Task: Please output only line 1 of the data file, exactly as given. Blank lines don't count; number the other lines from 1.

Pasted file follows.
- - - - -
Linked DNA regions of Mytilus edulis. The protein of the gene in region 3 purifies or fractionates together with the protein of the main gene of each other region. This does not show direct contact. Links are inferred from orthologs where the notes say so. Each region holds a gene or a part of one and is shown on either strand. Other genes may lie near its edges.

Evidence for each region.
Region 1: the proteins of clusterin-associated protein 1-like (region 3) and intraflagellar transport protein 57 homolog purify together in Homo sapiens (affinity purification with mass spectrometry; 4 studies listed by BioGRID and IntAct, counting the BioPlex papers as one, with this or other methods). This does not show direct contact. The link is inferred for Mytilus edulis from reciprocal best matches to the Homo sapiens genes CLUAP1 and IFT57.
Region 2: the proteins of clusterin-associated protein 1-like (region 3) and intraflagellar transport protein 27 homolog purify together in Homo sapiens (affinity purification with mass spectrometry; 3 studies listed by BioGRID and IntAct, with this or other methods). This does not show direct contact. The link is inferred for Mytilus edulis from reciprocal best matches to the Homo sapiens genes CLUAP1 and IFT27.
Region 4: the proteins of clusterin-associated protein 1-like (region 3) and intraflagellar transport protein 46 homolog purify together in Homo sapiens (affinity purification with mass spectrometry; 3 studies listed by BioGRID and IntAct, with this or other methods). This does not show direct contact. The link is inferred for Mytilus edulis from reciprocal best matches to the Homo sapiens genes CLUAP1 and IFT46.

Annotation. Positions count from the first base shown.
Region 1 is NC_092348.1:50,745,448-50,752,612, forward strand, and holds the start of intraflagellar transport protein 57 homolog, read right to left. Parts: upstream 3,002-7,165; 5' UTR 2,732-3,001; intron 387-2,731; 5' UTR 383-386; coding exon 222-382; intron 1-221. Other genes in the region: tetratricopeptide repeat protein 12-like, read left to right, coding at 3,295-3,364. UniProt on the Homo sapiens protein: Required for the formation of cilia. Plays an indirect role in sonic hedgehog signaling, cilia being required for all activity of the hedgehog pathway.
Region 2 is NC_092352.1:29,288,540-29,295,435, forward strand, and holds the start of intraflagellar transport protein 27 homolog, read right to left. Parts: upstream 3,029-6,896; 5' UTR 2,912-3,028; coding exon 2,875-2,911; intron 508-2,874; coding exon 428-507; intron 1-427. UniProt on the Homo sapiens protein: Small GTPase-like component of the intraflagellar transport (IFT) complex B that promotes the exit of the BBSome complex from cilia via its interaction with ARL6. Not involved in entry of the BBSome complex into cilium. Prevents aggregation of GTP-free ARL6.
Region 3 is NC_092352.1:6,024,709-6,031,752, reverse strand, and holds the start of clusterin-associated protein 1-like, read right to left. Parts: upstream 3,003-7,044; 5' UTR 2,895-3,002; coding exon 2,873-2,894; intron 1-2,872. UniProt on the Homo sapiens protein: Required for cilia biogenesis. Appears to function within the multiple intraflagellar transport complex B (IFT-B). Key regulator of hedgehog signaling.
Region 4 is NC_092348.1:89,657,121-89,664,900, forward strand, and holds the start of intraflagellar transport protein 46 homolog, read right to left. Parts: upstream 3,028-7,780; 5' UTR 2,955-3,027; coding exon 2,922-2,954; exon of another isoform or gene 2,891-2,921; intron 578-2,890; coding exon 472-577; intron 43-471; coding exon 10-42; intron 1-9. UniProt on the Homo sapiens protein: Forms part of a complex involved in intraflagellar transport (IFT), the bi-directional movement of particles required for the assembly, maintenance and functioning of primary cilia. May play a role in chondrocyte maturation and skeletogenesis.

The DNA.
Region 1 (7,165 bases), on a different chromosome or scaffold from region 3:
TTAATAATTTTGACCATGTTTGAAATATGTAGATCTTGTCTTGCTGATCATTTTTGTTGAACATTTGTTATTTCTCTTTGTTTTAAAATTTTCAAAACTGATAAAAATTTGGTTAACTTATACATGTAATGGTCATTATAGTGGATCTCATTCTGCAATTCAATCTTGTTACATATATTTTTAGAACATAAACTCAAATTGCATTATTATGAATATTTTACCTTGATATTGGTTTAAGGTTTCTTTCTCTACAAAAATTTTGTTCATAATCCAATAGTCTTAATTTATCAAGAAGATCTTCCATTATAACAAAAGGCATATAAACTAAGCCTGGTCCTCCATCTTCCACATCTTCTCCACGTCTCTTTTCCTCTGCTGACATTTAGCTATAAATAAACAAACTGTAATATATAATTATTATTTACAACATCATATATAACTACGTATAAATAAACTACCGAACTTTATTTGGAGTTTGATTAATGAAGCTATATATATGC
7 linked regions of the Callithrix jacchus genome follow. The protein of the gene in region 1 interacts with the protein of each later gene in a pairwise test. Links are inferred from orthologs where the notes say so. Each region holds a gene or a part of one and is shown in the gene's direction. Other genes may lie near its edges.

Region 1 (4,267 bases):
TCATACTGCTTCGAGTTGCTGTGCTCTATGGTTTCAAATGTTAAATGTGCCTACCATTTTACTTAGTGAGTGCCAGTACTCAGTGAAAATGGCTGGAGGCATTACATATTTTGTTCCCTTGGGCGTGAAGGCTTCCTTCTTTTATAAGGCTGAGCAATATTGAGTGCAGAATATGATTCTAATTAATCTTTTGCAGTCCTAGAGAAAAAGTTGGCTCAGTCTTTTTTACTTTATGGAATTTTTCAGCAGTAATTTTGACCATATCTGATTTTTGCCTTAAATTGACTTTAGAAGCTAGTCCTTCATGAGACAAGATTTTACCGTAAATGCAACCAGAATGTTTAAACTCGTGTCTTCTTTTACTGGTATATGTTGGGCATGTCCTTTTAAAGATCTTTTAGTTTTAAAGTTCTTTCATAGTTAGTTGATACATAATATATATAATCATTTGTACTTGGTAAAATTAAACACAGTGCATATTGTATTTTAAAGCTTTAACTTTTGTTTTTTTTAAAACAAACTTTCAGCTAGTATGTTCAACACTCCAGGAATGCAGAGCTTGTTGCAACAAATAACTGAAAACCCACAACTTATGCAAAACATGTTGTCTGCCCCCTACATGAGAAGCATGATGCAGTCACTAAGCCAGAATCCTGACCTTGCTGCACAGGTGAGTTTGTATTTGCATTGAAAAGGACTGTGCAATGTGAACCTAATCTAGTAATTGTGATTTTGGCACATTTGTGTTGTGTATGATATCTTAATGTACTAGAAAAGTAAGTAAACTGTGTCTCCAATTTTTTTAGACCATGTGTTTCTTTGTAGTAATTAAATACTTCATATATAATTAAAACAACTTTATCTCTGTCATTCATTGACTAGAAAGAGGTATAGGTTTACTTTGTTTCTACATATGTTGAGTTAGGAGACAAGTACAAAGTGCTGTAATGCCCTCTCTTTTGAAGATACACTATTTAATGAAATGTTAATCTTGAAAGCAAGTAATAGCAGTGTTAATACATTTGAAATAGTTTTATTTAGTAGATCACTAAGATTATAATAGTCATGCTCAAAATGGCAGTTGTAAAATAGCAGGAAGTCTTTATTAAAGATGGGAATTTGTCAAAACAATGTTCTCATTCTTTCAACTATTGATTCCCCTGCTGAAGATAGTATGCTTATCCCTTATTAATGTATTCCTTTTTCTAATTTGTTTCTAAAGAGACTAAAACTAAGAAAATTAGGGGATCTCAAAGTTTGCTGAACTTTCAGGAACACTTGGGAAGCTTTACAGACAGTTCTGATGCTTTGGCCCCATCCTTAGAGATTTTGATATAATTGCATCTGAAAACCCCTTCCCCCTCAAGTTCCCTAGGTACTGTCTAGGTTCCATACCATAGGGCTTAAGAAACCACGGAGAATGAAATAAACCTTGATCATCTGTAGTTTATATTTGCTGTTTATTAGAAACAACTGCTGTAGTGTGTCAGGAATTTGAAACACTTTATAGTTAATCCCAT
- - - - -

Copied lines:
Linked DNA regions of Mytilus edulis. The protein of the gene in region 3 purifies or fractionates together with the protein of the main gene of each other region. This does not show direct contact. Links are inferred from orthologs where the notes say so. Each region holds a gene or a part of one and is shown on either strand. Other genes may lie near its edges.